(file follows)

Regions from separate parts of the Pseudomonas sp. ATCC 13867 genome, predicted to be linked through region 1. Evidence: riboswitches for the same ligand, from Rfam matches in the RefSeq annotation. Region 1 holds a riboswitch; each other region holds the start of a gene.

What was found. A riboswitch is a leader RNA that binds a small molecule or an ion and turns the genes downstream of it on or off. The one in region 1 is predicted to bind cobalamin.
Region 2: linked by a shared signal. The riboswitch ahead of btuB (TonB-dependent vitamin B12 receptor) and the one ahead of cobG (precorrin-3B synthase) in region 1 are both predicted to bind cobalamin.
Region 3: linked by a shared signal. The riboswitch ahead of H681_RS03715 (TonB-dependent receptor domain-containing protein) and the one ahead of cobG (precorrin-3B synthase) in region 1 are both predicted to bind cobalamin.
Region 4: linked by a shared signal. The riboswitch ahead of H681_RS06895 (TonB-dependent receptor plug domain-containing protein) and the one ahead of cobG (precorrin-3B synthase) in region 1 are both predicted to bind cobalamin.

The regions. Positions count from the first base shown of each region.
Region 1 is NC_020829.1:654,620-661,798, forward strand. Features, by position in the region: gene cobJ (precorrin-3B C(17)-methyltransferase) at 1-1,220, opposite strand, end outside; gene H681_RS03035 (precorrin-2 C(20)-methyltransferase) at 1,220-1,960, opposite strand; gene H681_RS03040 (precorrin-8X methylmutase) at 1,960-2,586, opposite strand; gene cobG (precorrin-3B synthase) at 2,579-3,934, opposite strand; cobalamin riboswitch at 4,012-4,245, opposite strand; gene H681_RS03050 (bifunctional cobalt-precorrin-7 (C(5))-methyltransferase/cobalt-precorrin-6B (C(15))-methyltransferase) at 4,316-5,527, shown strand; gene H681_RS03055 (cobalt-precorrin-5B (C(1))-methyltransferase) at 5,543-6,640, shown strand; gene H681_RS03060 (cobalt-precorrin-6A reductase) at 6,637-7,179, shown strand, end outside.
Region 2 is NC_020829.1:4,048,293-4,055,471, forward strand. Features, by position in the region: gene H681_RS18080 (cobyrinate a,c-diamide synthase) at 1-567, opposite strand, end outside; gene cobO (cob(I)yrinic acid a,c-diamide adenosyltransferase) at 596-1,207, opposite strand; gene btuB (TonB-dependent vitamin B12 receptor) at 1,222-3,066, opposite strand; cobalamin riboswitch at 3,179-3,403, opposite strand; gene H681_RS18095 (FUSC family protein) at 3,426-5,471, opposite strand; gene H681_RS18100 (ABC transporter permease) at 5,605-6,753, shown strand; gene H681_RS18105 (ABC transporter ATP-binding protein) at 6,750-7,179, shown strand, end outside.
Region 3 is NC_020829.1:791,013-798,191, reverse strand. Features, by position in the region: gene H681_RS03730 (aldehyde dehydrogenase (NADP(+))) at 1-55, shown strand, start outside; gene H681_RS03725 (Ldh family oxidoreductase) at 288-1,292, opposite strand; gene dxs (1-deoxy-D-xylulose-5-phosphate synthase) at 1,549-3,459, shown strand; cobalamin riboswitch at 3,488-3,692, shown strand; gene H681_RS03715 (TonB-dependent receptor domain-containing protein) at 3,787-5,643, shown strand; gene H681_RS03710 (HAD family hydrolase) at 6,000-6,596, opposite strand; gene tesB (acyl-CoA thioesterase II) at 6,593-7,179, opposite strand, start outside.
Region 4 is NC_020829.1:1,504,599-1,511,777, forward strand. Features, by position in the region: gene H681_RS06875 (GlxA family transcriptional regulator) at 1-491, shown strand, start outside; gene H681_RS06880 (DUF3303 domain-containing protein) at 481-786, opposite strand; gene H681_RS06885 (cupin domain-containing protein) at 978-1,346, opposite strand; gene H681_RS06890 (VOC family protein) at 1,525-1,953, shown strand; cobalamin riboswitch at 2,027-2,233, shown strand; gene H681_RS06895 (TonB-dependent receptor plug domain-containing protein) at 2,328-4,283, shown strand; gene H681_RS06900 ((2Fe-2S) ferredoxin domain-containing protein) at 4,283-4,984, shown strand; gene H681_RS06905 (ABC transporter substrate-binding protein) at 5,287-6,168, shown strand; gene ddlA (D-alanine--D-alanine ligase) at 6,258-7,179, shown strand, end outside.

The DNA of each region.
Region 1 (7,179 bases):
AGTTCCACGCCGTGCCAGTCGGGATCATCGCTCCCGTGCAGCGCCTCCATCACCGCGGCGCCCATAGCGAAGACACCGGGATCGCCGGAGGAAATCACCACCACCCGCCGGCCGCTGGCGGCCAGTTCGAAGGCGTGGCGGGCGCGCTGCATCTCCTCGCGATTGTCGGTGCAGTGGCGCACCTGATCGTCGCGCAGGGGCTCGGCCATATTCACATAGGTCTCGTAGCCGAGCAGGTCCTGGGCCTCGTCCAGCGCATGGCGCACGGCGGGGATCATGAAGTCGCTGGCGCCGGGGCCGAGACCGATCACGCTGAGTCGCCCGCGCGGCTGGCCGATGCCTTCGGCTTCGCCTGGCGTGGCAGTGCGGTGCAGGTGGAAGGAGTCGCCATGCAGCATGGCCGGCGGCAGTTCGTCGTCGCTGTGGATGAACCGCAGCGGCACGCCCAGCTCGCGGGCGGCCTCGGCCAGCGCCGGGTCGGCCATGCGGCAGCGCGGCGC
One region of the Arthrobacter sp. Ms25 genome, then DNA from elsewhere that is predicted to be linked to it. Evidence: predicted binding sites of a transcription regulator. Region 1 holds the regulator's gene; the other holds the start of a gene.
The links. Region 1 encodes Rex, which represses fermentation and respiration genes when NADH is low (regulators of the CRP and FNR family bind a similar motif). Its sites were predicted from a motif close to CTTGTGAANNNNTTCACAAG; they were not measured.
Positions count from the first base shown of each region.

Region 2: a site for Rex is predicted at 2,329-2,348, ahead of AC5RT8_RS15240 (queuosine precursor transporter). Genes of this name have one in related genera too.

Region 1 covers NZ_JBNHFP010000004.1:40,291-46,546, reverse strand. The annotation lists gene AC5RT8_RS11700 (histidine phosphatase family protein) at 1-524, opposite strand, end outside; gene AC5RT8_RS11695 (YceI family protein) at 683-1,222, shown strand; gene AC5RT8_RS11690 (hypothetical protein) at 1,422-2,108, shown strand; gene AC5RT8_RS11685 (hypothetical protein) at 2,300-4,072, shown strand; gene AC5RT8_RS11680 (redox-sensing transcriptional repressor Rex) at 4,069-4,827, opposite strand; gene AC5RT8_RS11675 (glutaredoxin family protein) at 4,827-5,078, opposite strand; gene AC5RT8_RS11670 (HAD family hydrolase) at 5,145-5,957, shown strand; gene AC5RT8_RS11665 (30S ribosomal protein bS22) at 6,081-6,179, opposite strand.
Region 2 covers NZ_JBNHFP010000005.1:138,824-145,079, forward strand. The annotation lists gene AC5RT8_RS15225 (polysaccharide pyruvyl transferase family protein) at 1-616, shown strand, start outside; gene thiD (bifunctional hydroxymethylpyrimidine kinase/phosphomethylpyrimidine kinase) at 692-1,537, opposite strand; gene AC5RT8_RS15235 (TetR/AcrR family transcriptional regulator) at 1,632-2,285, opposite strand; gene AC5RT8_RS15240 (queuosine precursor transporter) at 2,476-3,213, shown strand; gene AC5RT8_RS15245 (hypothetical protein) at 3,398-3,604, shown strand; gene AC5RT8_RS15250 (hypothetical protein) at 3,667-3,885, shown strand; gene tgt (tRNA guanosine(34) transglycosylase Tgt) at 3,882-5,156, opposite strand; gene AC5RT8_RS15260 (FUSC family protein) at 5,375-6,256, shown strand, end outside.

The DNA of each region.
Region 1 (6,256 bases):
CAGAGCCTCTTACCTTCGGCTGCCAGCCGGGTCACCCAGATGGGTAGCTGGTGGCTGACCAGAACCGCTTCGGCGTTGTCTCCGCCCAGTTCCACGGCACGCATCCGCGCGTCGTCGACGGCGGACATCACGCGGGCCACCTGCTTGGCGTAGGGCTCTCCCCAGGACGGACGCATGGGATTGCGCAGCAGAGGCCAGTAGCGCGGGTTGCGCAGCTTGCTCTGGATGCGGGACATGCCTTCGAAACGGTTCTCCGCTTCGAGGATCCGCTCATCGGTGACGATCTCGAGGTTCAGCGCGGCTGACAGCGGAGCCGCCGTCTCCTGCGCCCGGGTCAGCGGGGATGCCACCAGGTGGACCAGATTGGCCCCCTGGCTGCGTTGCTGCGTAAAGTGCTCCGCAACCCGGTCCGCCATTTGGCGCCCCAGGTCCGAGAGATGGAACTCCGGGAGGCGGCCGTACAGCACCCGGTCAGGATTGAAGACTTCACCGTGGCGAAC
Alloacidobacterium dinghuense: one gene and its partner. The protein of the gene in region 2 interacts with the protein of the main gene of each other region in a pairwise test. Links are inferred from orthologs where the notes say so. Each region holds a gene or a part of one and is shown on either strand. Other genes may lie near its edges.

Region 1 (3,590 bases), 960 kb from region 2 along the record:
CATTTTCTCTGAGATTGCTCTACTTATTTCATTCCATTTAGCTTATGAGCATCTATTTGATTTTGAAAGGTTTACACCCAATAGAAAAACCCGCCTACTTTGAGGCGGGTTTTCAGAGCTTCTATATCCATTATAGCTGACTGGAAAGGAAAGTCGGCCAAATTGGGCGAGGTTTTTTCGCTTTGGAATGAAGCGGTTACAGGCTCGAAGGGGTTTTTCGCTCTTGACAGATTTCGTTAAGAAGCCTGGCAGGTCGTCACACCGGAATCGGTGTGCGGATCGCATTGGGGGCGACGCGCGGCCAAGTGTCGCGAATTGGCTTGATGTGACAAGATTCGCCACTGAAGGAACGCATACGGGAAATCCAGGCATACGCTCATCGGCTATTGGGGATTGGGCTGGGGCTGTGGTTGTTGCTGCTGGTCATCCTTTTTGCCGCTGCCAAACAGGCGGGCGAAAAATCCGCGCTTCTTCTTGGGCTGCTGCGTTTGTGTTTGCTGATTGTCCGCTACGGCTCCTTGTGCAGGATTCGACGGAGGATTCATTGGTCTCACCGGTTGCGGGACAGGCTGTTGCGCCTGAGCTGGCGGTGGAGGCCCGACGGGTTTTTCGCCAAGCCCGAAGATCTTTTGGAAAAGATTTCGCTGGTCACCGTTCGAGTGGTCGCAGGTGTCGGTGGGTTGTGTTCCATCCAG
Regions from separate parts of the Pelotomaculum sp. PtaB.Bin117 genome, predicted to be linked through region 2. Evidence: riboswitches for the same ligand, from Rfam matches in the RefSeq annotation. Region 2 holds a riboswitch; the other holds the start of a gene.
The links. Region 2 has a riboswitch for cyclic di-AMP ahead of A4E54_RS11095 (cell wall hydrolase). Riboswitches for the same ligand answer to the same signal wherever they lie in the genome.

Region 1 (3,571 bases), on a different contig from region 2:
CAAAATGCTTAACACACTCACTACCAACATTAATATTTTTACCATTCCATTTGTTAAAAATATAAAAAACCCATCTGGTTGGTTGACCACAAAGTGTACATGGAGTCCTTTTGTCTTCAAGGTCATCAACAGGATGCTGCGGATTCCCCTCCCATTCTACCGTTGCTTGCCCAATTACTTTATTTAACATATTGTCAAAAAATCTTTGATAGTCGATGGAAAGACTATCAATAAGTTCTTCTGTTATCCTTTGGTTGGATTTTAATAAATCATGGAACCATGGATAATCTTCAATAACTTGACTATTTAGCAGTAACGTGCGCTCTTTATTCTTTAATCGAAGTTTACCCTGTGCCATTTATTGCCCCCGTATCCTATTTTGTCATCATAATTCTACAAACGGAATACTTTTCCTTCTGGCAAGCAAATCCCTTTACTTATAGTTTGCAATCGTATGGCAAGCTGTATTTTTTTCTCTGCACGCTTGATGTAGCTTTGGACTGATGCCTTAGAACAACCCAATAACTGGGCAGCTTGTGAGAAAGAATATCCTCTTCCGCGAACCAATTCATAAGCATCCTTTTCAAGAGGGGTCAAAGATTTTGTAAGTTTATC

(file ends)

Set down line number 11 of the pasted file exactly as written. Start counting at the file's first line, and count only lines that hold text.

The DNA of each region.